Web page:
We had the good fortune of connecting with Jessie Lee Thorne and we’ve shared our conversation below.
Hi Jessie Lee, why did you pursue a creative career?
Honestly, I do not think I consciously chose to pursue an artistic/creative career. Art and dance and poetry were all just there for me when I needed it. And truly that is still how I try to keep it. I do not ever want to be forced to make art, or forced to make a type of art. To me, that feels more like torture. And I know torture is a bold word, but art has always been something out of necessity rather than just something to do for fun. Whether I needed to escape my home, my family, my thoughts – or dive into my questions, my mind, my curiosities, art was the one thing that made sense. I do it because I need it. I do it for the process and the journey. Creating has always been the way I communicate best. Creating is something that helps me understand my self better. When I look back at the pieces I have created, the subjects all tend to put my most inner thoughts and insecurities on blast, without me even knowing it’s happening. I remember about two years ago, I made this piece called “Girl,” which basically is about a young girl having an identity crisis. Throughout the piece we watch this girl go through her diary trying to understand her sexuality, as well as her battles with femininity and coming out to her family. After seeing this piece, my mother asked me if I had originally forgotten to invite her to the show for a reason. She thought this was such a personal piece (with small hints of anger towards the mother of the main character), that maybe I didn’t want her to see it. This was a very interesting response to get. Later I realized that all my works are about my internal struggles – the ones that were impossible for me to express normally. I seem to only be able to do it through my art. And this is why I continue to create. Why I have to create. Because it really is a way of communication for me. Truly at points, my only way of communication.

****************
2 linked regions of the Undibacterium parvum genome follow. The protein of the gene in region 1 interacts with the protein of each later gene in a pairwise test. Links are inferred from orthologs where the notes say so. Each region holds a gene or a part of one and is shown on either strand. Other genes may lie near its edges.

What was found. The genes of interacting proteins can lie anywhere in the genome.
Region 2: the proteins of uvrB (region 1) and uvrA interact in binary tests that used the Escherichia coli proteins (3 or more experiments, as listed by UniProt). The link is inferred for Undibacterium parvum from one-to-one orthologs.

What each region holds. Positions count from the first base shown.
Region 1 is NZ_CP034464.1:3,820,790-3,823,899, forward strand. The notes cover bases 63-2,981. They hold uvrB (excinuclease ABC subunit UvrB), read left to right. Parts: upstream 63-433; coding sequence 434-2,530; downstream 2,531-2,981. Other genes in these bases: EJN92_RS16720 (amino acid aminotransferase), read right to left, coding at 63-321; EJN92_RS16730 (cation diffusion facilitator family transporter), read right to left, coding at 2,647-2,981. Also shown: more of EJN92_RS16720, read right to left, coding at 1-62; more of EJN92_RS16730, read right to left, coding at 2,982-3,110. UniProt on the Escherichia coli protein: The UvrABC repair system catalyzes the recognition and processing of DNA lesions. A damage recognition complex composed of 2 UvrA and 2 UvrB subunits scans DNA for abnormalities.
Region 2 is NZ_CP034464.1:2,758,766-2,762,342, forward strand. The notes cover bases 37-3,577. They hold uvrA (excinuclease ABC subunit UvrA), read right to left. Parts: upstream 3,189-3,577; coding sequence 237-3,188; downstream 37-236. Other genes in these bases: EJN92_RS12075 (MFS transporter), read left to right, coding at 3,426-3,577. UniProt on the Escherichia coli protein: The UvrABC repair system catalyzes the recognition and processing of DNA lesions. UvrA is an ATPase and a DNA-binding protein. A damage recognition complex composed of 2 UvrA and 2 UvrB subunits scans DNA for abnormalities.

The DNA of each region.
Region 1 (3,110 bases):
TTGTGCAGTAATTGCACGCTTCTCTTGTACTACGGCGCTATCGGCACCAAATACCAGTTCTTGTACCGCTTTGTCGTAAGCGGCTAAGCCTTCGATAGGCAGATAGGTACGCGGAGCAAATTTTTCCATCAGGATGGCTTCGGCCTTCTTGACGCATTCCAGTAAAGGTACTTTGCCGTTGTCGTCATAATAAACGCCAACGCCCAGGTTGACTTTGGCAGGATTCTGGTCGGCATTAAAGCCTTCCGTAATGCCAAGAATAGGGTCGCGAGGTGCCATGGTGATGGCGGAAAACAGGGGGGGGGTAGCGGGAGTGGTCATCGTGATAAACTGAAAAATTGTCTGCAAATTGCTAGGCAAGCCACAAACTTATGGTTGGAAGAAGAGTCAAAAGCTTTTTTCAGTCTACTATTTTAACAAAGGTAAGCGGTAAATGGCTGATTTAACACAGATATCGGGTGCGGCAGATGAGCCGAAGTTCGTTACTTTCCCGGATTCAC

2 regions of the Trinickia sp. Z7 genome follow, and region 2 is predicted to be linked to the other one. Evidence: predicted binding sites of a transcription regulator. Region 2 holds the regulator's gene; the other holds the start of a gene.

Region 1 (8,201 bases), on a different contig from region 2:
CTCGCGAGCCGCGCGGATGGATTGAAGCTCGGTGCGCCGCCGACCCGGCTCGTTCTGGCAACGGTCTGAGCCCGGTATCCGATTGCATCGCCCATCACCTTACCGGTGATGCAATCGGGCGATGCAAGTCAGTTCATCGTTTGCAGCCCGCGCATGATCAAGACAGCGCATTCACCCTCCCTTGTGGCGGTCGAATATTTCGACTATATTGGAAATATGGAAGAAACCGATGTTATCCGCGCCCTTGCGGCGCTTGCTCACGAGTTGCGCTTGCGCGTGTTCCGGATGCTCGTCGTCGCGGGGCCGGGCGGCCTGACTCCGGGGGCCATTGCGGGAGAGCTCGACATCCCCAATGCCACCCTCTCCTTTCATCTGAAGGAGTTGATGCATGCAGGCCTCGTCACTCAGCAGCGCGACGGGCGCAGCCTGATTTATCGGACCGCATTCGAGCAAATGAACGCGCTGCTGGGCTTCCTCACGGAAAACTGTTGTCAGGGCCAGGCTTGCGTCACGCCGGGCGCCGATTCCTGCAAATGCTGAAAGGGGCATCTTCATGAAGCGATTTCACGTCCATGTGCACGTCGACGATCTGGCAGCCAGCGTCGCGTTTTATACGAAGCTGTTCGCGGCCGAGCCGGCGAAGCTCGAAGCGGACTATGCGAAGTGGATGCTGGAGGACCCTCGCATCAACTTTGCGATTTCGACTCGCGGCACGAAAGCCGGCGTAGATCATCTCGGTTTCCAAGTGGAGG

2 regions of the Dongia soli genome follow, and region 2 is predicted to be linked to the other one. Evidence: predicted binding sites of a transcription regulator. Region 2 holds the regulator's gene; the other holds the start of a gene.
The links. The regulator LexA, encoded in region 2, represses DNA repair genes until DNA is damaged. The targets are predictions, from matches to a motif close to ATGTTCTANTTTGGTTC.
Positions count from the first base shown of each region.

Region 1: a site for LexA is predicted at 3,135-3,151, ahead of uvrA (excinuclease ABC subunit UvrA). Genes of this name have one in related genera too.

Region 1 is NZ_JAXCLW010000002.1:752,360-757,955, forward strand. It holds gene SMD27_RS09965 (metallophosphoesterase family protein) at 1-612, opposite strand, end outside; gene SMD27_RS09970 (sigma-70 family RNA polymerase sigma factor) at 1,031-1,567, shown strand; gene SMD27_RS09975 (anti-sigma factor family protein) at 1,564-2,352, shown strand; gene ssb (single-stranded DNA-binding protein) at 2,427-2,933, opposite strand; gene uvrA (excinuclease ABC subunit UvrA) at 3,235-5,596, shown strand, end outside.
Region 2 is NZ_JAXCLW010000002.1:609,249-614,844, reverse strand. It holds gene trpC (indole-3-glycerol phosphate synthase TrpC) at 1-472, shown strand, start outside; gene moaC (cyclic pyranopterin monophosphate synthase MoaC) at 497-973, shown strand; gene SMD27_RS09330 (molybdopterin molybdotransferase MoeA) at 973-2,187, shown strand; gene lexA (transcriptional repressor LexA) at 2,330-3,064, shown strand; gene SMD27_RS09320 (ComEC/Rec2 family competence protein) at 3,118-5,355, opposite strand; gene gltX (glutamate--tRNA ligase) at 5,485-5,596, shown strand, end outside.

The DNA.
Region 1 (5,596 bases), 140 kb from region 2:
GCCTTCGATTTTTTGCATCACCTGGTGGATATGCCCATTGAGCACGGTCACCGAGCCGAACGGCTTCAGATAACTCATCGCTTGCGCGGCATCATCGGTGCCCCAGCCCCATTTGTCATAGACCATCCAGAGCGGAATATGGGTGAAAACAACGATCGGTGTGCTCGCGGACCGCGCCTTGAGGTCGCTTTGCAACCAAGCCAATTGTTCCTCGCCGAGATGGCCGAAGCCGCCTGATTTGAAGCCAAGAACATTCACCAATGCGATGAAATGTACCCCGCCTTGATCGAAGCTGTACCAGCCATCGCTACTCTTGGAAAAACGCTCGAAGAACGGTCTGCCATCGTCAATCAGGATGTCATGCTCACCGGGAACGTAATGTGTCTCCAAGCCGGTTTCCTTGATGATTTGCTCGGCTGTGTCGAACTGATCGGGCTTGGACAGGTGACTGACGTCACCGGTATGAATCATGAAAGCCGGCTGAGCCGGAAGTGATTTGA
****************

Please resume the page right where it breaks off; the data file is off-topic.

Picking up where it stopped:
Can you open up a bit about your work and career? We’re big fans and we’d love for our community to learn more about your work.
Looking back on my journey, which truly feels like it has just begun, I see so many lessons and challenges. I think the most important obstacle I have faced is myself. My fears and doubts have been my biggest hurdle. As each job or opportunity came, it felt as if the beginning was always tainted by doubts and judgments. This took me down, but once I got passed those, I was able to explore, research, and create without a stutter. It took time and many realizations as well as lots of internal work to undo this pattern. The biggest realization I had was that nobody else has experienced exactly what I have. If I take my experiences in this world and create with this knowledge, then I can’t go wrong. I realized if I was fully me, nobody could do the job better because nobody can come from the same angle I come from. And this, was the most freeing realization.
The Shoutout series is all about recognizing that our success and where we are in life is at least somewhat thanks to the efforts, support, mentorship, love and encouragement of others. So is there someone that you want to dedicate your shoutout to?
Wow! What a question! There are so many incredible people that I have to thank for helping me along my journey. First, I have to give a huge shoutout to my parents for giving me the freedom as a kid to explore every possible avenue. Without this freedom I would have not been able to experience half of what has led me to the artist and human I am today. I would like to give a huge shoutout to the following: Brandy Thilesen for being the one who made me fall in love with dance, Terry Bixler for sharing knowledge that led to the clearest understanding and awareness of my body in motion, Michael Figueroa for helping me find myself, my brother for always inspiring me to do more, Walter Matteini and Ina Broeckx for giving me my first company job and for helping bring the artist inside me out into my dancing, Micaela Taylor for her incredible movement language which has completely changed that way I move, Damien Jalet, Omar Carrum, and Claudia Lavista for introducing me to floorwork, and LajaMartin for making me fall in love with floor work again. I could name for hours everyone else who has affected me on my journey, but I will just say a general thank you to everyone who believed in me as a dancer and choreographer.
Zach Kemper Megan Guise Photography Nick Gonzalez